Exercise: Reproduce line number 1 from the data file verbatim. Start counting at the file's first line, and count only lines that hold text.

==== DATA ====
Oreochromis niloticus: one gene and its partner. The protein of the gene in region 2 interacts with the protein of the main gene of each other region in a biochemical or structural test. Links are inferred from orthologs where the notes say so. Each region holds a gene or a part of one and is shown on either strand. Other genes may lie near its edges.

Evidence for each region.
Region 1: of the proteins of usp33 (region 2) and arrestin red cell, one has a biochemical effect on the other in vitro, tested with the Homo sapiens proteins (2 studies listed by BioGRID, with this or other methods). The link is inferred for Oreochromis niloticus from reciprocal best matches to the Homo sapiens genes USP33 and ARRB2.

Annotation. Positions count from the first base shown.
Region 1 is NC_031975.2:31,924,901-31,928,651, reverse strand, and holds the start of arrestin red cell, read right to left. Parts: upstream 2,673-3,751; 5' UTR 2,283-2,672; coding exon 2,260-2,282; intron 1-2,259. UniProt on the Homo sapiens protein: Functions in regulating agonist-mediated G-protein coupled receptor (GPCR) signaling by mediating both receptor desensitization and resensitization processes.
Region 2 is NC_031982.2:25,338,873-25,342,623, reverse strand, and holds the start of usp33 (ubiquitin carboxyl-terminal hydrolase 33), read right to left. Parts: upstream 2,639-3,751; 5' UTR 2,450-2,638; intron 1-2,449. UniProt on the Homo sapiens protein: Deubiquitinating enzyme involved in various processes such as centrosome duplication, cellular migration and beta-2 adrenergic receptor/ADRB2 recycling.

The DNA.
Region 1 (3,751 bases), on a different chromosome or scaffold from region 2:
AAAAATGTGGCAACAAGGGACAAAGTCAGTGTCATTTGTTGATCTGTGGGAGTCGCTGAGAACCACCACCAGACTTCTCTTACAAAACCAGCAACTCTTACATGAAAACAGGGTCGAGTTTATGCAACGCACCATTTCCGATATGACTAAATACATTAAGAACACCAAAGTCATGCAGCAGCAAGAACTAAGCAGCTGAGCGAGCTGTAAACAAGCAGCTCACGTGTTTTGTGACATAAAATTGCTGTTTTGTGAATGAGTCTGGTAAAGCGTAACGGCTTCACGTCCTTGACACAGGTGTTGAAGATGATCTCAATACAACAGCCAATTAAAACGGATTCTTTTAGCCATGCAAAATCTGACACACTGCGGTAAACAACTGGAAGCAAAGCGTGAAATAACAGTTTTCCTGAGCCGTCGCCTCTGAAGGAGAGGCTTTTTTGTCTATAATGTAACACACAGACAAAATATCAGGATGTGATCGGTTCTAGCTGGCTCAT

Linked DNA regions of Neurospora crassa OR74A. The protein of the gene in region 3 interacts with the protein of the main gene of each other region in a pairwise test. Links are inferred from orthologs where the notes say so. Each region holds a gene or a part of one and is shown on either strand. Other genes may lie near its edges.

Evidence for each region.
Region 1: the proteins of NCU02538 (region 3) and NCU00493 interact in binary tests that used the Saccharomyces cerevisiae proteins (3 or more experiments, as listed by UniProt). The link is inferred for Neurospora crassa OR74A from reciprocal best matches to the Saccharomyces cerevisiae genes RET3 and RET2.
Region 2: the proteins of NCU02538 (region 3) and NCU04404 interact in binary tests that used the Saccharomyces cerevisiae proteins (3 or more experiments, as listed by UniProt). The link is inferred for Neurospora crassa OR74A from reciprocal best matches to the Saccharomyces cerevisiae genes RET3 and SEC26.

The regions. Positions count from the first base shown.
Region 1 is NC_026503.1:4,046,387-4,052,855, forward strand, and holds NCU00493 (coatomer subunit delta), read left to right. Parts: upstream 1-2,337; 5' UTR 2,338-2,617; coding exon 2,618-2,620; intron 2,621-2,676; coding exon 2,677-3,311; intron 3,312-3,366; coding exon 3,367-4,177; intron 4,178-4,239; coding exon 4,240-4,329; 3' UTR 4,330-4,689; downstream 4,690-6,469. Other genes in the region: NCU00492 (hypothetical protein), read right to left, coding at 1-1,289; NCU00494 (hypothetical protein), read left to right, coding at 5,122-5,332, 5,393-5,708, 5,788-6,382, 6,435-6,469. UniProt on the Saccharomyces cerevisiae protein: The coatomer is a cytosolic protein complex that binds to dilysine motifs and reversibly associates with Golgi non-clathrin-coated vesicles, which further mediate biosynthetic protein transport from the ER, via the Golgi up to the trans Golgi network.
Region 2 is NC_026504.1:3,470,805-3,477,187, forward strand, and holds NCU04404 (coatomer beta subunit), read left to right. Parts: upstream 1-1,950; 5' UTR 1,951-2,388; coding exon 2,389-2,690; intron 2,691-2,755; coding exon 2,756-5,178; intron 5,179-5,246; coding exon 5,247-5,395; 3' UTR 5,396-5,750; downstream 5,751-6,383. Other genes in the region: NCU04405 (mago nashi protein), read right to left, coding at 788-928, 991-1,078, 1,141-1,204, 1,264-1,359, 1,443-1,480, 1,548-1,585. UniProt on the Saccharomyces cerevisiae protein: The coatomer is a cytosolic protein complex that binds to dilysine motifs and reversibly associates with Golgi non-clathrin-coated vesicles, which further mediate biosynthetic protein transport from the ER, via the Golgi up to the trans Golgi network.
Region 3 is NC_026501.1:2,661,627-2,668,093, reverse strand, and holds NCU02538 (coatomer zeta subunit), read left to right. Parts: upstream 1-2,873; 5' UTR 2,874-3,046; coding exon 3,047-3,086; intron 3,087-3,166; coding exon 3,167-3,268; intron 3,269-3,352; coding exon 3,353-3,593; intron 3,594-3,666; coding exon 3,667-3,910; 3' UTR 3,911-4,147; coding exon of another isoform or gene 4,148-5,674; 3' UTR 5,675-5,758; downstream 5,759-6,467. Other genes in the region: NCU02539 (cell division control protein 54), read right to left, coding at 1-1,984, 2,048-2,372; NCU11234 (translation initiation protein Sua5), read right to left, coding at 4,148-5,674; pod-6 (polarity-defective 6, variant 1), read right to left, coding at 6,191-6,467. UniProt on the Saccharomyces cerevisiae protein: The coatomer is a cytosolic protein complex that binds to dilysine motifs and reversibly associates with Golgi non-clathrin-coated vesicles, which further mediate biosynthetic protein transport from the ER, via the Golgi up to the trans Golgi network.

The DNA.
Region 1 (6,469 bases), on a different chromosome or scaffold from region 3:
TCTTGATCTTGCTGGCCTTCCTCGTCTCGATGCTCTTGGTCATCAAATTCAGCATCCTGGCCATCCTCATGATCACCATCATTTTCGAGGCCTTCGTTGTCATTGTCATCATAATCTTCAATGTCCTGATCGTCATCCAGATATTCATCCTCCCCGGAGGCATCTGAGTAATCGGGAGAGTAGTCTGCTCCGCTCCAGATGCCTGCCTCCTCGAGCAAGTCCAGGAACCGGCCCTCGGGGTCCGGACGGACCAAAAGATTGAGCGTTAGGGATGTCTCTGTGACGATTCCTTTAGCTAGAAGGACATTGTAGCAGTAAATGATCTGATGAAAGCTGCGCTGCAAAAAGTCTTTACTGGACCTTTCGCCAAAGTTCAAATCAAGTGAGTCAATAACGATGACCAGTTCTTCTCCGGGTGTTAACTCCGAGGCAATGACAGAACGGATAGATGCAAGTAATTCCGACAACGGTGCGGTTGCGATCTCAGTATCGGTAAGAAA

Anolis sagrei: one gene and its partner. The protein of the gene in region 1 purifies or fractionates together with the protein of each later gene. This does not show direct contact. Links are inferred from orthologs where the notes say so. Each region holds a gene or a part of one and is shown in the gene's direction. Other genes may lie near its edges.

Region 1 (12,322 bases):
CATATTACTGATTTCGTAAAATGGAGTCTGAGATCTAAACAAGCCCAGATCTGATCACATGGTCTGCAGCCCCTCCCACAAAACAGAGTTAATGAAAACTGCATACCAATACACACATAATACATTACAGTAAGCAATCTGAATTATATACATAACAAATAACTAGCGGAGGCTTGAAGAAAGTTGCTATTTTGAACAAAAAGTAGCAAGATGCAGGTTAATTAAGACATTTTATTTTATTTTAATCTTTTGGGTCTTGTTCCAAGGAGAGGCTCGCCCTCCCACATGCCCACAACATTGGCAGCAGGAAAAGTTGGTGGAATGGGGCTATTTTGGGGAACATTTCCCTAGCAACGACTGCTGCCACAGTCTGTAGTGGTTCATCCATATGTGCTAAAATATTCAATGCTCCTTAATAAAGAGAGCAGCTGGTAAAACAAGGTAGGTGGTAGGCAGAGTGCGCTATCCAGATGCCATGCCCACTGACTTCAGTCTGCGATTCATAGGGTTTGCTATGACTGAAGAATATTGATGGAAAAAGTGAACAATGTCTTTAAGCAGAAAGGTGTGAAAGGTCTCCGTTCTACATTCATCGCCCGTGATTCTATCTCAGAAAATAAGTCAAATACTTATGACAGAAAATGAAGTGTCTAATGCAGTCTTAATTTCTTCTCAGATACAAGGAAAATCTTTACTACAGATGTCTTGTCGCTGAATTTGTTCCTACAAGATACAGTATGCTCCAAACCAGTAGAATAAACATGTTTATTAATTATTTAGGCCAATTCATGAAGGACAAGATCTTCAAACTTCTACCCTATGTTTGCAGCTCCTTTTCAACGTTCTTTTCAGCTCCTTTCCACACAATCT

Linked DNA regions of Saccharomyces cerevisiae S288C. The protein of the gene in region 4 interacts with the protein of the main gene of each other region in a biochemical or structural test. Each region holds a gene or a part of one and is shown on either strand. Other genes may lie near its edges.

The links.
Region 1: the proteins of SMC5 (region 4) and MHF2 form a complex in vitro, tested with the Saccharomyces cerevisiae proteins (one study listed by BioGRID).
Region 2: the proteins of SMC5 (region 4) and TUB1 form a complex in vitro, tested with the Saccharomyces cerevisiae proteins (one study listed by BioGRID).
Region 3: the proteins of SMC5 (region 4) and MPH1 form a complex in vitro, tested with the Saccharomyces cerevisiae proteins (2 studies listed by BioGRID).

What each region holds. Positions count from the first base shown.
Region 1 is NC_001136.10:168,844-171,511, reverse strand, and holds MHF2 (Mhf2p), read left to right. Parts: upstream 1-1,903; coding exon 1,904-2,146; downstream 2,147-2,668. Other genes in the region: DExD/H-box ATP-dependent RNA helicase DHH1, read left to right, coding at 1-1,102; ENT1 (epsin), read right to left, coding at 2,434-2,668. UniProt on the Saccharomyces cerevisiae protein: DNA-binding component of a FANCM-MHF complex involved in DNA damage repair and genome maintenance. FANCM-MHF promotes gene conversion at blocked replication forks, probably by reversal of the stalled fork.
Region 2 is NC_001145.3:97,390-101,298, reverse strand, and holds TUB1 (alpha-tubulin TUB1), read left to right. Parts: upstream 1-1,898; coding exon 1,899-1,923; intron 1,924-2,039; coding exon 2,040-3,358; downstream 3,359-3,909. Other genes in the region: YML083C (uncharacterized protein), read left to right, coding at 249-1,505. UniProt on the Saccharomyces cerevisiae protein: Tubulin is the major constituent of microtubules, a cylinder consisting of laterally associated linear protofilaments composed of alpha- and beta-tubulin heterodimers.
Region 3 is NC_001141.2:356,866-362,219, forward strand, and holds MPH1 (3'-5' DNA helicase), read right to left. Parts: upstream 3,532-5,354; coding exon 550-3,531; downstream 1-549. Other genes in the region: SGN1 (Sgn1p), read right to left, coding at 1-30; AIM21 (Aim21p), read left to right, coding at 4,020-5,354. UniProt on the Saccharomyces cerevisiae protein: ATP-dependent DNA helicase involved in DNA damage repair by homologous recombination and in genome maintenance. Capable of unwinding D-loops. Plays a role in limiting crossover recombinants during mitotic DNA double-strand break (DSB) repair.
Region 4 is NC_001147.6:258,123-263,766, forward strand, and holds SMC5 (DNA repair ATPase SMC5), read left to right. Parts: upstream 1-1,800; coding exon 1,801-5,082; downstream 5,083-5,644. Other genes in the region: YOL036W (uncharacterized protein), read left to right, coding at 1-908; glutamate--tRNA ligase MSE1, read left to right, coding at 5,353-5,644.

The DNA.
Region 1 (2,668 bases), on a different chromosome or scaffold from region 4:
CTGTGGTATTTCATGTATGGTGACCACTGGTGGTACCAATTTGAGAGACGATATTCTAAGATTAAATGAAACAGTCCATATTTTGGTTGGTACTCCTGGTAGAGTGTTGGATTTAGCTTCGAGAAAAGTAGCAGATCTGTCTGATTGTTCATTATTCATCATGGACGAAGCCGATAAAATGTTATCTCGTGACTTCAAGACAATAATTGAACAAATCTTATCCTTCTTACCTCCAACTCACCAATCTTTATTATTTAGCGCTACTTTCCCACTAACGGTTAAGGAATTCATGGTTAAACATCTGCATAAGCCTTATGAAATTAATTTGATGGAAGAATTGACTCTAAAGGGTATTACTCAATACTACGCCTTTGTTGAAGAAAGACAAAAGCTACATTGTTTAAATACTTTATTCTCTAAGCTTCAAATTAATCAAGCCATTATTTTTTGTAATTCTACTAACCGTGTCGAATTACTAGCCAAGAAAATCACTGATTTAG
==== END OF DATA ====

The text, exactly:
Oreochromis niloticus: one gene and its partner. The protein of the gene in region 2 interacts with the protein of the main gene of each other region in a biochemical or structural test. Links are inferred from orthologs where the notes say so. Each region holds a gene or a part of one and is shown on either strand. Other genes may lie near its edges.